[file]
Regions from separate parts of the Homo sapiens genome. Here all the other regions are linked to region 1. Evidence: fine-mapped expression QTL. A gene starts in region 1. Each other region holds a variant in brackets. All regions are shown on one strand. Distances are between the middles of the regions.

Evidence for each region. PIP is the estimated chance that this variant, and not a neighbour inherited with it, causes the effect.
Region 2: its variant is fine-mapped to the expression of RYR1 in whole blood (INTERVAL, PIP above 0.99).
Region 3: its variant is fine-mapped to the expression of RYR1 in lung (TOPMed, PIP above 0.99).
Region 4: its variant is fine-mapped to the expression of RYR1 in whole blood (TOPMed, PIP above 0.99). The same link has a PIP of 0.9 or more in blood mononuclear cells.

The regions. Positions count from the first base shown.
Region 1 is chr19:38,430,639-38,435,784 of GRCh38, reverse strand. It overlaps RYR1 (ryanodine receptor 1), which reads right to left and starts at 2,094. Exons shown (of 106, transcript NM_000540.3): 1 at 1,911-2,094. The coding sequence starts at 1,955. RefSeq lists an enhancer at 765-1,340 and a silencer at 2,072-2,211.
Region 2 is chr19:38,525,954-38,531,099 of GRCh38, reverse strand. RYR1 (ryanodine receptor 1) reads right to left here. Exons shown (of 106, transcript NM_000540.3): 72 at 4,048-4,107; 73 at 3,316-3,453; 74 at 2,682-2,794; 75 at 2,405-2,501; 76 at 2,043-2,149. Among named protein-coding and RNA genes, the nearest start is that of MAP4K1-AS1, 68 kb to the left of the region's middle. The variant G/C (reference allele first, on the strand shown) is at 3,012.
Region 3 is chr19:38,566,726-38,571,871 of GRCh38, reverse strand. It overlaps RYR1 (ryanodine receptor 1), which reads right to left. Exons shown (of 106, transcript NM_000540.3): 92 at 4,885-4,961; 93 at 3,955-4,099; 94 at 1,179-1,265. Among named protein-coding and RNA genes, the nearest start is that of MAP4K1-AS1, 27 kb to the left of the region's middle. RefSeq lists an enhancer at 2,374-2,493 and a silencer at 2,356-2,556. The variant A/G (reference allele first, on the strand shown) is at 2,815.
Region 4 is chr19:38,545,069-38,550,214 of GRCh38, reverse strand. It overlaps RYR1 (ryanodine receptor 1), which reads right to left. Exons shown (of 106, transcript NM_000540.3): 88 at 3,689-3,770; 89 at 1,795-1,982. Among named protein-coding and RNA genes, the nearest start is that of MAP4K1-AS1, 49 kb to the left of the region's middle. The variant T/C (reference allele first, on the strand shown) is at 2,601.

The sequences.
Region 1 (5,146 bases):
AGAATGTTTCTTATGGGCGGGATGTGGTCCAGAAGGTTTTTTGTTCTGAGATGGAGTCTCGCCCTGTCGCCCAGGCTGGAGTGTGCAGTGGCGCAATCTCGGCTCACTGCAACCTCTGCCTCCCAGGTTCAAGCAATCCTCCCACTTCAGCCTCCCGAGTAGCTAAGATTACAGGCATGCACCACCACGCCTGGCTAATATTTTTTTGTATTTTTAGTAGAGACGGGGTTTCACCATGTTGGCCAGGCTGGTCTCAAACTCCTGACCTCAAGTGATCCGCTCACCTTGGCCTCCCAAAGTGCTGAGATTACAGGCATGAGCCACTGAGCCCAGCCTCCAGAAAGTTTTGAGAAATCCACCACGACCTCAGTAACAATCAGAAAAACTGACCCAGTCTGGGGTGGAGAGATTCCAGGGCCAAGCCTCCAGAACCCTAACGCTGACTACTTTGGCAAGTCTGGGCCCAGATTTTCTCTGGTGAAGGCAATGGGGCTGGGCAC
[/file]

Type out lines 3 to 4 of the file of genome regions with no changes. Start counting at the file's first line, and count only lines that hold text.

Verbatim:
Region 2: its variant is fine-mapped to the expression of RYR1 in whole blood (INTERVAL, PIP above 0.99).
Region 3: its variant is fine-mapped to the expression of RYR1 in lung (TOPMed, PIP above 0.99).